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I started a quest to find terrific blues music and incredible musicianship when I was just a little kid. I also have a tremendous appreciation of fine musical instruments and equipment. One of my greatest joys all of my life was sharing my finds with my friends. I'm now publishing my journey. I hope that you come along!


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Showing posts with label Odie Payne. Show all posts
Showing posts with label Odie Payne. Show all posts

Friday, January 15, 2016

Delmark Records artist: Magic Sam Blues Band - Black Magic - New Release Review

I just received the newest release, Black Magic, from Magic Sam Blues Band and it's nothing short of great! Magic Sam passed only days before the original release of Black Magic back in 1969 and this shows Sam with his allstar studded band and a few additional/alternate tracks. Opening with Roscoe Gordon's, I Just Want A little Bit, Sam leads the way on guitar and vocal for a snappy blues rocker. The great Eddie Shaw is right there blowing a great sax solo and Sam handles guitar with Mighty Joe Young. What Have I Done Wrong has a cool R&B underpinning supported by Lafayette Leake on piano, Mac Thompson on bass, and Odie Payne on drums. Willie Dixion's classic, Easy Baby has a super soul feel with strong horn work from Shaw. With it's Boogaloo style, Sam has this track hopping. Slick guitar work and rolling rhythm gives this track extra spark. Lowell Fulsom's, It's All Your Fault Baby has a great unique take showcasing Sam's vocal styling and tidy guitar riffs. Shaw's sax work gives the track depth and classic double stops and beautiful guitar runs make this one of my personal favorites on the release. Don Nix's Same Old Blues has a great swing and excellent solo's from both Sam and Eddie. Excellent! I really love Sam's take on You Don't Love Me Baby with a great tempo and spicy riffs from Shaw and Sam. Freddie King's San-Ho-Zay is a crisp rocker with Sam hittin the strings just right. You Better Stop is a really nice slow blues number with fluid "Magic Sam" riffs over Eddie Shaw tone and Leake piano riffs giving it just perfect balance on Payne's snappy drumming. Excellent! Otis Rush's Keep On Loving Me, Baby really gets up and goes. Sam leads the way with clean, simple guitar riffs, echoed by Shaw and grounded by Thompson and Payne. What Have I Done Wrong (alt)is tight with alternate vocal tracks. The alternate on I Just Want A Little Bit has some great sax work by Shaw so make certain you catch this! The alternate on Everything's Gonna Be Alright has a great feel and stinging guitar solo. Keep On Doing What Your Doing has a great Chicago feel with warm sax from Harris and cool guitar riffs from Sam, coupled with his soulful vocals...very nice! Blues For Odie Payne is a real hot one with Sam and Young each taking an excellent solo before letting Eddie off the chain for a super solo as well. Excellent! The alternate for Same Old Blues has a great groove and Sam is in it. Dig his guitar phrasing on this one! The alternate 2 on What Have I Done Wrong is a great R&B number with super vocals and close work between Shaw and Sam. Wrapping the release is the alternate to Keep On Loving Me, Baby with high energy and powerful vocals. Sam's guitar work is clean and concise speeding to a conclusion about to erupt. Excellent ending to an excellent release! Also included is an excellent 16 page booklet with some great photos and notes not published before.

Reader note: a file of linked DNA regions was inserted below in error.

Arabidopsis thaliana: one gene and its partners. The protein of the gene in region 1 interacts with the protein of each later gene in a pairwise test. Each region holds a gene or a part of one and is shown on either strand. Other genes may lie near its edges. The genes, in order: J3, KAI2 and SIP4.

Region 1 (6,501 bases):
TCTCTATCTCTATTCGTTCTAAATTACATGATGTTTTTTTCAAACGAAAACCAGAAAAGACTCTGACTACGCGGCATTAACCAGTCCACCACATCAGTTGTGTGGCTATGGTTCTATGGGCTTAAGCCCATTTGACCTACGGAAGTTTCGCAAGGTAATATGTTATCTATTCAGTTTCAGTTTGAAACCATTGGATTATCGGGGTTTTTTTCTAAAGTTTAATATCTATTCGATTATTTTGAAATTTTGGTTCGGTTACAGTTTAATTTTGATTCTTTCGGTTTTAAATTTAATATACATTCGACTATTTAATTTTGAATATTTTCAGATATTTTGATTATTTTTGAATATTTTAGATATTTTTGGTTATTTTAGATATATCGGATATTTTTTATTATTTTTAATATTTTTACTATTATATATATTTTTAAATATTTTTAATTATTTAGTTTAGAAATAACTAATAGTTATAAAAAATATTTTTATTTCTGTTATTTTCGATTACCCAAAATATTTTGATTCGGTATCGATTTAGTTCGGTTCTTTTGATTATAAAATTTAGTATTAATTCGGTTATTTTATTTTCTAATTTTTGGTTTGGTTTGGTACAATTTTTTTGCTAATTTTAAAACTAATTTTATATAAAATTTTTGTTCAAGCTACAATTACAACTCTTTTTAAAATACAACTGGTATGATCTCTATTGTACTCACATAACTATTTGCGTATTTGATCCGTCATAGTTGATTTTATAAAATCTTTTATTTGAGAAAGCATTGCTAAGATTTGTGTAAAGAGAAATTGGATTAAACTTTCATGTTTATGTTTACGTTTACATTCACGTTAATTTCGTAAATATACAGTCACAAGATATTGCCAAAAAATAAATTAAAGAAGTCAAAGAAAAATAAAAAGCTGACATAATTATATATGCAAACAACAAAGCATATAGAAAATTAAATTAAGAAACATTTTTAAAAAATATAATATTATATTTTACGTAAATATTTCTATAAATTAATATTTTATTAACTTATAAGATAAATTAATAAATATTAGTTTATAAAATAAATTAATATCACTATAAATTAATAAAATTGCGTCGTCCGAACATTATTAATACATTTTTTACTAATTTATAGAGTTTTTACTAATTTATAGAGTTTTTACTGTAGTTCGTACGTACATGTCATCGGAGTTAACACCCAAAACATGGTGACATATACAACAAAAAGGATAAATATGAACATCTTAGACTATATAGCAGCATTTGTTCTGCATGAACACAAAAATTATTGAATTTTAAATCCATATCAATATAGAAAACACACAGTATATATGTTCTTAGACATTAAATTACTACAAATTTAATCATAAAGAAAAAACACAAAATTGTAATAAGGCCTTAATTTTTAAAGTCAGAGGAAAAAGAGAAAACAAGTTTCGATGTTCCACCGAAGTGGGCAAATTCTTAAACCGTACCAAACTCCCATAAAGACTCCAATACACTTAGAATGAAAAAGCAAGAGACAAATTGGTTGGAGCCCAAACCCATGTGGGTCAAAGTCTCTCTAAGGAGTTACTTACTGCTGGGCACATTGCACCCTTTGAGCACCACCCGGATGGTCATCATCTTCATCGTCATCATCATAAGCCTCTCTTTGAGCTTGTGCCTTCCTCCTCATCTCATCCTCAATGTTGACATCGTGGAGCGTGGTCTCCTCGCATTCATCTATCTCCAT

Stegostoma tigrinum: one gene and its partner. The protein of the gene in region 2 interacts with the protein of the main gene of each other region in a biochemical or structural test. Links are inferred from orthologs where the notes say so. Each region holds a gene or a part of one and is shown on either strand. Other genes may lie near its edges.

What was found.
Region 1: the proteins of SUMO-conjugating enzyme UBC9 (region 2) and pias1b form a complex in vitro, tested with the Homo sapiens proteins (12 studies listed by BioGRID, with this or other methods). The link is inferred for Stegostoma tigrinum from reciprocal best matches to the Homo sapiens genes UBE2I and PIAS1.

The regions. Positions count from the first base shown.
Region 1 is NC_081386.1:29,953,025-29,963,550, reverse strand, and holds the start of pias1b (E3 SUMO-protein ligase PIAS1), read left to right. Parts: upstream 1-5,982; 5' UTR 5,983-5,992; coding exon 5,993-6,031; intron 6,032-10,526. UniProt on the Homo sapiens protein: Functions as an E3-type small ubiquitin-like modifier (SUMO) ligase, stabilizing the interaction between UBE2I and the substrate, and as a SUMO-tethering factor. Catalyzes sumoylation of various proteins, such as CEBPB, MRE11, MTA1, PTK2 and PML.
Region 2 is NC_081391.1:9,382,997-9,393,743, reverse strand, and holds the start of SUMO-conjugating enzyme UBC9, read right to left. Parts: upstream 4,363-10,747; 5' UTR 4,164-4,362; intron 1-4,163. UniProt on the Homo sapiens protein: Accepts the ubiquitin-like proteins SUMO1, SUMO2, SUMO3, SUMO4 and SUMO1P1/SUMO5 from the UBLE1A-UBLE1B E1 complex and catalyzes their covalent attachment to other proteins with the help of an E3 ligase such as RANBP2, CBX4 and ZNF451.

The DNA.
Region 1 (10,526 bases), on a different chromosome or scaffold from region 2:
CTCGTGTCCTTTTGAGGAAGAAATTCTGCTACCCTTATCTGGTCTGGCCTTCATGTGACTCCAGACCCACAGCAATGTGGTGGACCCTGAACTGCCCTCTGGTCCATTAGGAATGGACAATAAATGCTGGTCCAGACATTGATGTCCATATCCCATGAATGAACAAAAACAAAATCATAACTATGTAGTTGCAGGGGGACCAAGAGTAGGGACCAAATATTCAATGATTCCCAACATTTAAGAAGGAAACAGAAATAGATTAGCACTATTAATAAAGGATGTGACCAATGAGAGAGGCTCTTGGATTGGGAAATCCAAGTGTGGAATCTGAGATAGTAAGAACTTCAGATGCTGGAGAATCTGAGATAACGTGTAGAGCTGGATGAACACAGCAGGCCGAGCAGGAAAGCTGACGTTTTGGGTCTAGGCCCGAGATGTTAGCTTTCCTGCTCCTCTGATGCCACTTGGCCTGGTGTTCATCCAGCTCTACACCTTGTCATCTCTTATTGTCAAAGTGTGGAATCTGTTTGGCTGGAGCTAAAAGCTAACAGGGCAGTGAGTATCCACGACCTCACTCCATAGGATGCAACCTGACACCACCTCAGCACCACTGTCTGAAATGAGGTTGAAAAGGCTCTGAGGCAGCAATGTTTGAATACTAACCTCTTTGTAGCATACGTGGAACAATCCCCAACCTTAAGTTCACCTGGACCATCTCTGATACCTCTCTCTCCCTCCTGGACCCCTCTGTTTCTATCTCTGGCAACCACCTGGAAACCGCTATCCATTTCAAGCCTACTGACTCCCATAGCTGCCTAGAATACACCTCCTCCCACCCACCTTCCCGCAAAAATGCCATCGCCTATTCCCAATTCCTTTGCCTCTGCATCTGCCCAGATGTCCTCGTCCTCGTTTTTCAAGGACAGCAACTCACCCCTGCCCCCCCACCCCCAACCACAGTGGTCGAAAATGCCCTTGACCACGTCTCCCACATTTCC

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Monday, August 27, 2012

Odie Payne & Robert Jr Lockwood


Odie Payne (August 27, 1926 – March 1, 1989) was an American Chicago blues drummer. Over his long career Payne worked with a range of musicians including Sonny Boy Williamson II, Muddy Waters, Jimmy Rogers, Eddie Taylor, Little Johnny Jones, Tampa Red, Otis Rush, Yank Rachell, Sleepy John Estes, Little Brother Montgomery, Memphis Minnie, Magic Sam, Chuck Berry, and Buddy Guy
He was born Odie Payne Jr. in Chicago, Illinois. Payne was interested in music from an early age, and did not restrict himself to a narrow musical genre. He studied music in high school and later drafted into the Army, but upon his discharge, Payne graduated from the Roy C. Knapp School of Percussion. By 1949 Payne was playing along with the pianist Little Johnny Jones, before meeting Tampa Red and enlisting into his band. The association lasted for around three years before, in 1952, Payne and Jones joined Elmore James's band, the Broomdusters.

Payne played with the Broomdusters for another three years, although his recording association with them lasted through to 1959. In total he recorded thirty one singles with them, including "The Sky Is Crying". By this time Payne had become a favored session musician appearing through that decade on the Cobra label, with Otis Rush, Magic Sam, and Buddy Guy. His playing also can be heard on various Chess records, including the Chuck Berry hit singles "Nadine", "You Never Can Tell", "Promised Land" and 1964's "No Particular Place to Go." All appeared on the Berry's 1982 compilation album, The Great Twenty-Eight.